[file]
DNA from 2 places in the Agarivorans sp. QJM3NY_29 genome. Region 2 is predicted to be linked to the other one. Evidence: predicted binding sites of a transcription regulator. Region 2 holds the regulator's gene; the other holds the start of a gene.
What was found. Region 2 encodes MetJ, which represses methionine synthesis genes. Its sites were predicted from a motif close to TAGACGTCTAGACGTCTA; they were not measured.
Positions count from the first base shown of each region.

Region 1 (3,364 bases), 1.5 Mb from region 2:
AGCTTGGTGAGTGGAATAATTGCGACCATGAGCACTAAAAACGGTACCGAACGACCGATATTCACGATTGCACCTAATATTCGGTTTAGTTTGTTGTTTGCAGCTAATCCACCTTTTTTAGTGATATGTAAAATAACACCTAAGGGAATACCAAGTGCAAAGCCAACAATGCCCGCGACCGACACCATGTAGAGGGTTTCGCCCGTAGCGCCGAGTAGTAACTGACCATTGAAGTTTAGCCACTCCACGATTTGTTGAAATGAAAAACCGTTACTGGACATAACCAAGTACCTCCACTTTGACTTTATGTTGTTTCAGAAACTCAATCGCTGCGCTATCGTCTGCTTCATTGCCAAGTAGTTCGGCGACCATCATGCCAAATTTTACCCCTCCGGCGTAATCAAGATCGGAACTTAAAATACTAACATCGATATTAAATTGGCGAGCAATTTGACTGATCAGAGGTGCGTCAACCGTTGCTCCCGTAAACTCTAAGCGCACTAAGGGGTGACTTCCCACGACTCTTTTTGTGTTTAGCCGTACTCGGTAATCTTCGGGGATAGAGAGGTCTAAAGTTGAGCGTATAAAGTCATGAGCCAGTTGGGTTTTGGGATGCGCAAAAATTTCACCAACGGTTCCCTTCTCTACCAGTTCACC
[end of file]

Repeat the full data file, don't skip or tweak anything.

DNA from 2 places in the Agarivorans sp. QJM3NY_29 genome. Region 2 is predicted to be linked to the other one. Evidence: predicted binding sites of a transcription regulator. Region 2 holds the regulator's gene; the other holds the start of a gene.
What was found. Region 2 encodes MetJ, which represses methionine synthesis genes. Its sites were predicted from a motif close to TAGACGTCTAGACGTCTA; they were not measured.
Positions count from the first base shown of each region.

Region 1 (3,364 bases), 1.5 Mb from region 2:
AGCTTGGTGAGTGGAATAATTGCGACCATGAGCACTAAAAACGGTACCGAACGACCGATATTCACGATTGCACCTAATATTCGGTTTAGTTTGTTGTTTGCAGCTAATCCACCTTTTTTAGTGATATGTAAAATAACACCTAAGGGAATACCAAGTGCAAAGCCAACAATGCCCGCGACCGACACCATGTAGAGGGTTTCGCCCGTAGCGCCGAGTAGTAACTGACCATTGAAGTTTAGCCACTCCACGATTTGTTGAAATGAAAAACCGTTACTGGACATAACCAAGTACCTCCACTTTGACTTTATGTTGTTTCAGAAACTCAATCGCTGCGCTATCGTCTGCTTCATTGCCAAGTAGTTCGGCGACCATCATGCCAAATTTTACCCCTCCGGCGTAATCAAGATCGGAACTTAAAATACTAACATCGATATTAAATTGGCGAGCAATTTGACTGATCAGAGGTGCGTCAACCGTTGCTCCCGTAAACTCTAAGCGCACTAAGGGGTGACTTCCCACGACTCTTTTTGTGTTTAGCCGTACTCGGTAATCTTCGGGGATAGAGAGGTCTAAAGTTGAGCGTATAAAGTCATGAGCCAGTTGGGTTTTGGGATGCGCAAAAATTTCACCAACGGTTCCCTTCTCTACCAGTTCACC